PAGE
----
Cruise Automation, the self-driving subsidiary of General Motors, has taken observers on rides in a more challenging environment than rival Waymo chose for a similar demonstration a few weeks ago.
On Tuesday, Cruise sent a few select journalists through the busy streets of San Francisco. Today, it sent investment analysts as well. Waymo, for its part, conducted its first public rides at a test facility and soon afterward, in the sedate suburban streets of Chandler, Ariz.
But though GM’s Cruise took on a big city, that doesn’t mean it’s in the lead. There’s also the question of safety: Cruise felt the need to plant safety drivers behind the wheel, whereas Waymo recently relegated them to the back seat.
And in Tuesday’s test, one Cruise’s safety driver had to take the wheel to get around a taco truck that was blocking the way forward.
What is notable is GM’s cockiness. The first fruits of commercialization will come in “quarters, not years,” as GM chief executive Mary Barra put it a month ago. And not only will it come soon—apparently it will come without baby steps.
“We’re not going to do small-scale pilots,” Cruise chief executive Kyle Vogt told TechCrunch on Tuesday. “We’re not going to launch a ride hailing pilot where you’ve got drivers still in the car.”
It isn’t clear what Waymo and GM intend to achieve in the short term. It is simply incredible that either company’s robocar service could turn a profit soon, and if a project doesn’t make money, it would seem to qualify as a pilot. Maybe the two companies are just trying to keep their promises.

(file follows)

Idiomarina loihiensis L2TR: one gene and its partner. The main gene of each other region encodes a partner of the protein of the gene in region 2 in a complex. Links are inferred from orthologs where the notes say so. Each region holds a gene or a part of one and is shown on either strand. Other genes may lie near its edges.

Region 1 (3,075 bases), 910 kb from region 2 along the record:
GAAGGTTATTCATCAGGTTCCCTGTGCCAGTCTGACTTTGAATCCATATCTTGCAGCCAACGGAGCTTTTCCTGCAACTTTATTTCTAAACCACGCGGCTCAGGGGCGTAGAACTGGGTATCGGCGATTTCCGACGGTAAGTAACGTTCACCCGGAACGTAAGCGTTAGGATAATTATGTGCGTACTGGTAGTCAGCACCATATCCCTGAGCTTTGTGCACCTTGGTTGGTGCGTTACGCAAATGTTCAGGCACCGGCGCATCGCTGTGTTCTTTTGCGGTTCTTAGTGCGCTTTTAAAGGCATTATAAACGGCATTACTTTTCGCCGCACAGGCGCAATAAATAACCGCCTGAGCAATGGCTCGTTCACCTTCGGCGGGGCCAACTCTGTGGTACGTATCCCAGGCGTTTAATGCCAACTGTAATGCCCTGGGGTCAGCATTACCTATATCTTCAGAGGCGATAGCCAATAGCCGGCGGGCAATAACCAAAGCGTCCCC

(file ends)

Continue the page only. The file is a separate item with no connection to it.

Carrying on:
Sergey Brin, the co-founder of Google and a moving spirit behind the project that became Waymo, famously predicted that his cars would carry real passengers by 2017. Perhaps he told Waymo to make it so.
And Mary Barra has been emphasizing both electric drive and autonomous technology in an effort to transcend her company’s image as an industry dinosaur. GM went through bankruptcy a decade ago only to get hit on the head with a safety scandal involving ignition-key problems.
Or maybe, just maybe, the object in the mirror is closer than it appears.
Philip E. Ross is a senior editor at IEEE Spectrum. His interests include transportation, energy storage, AI, and the economic aspects of technology. He has a master's degree in international affairs from Columbia University and another, in journalism, from the University of Michigan.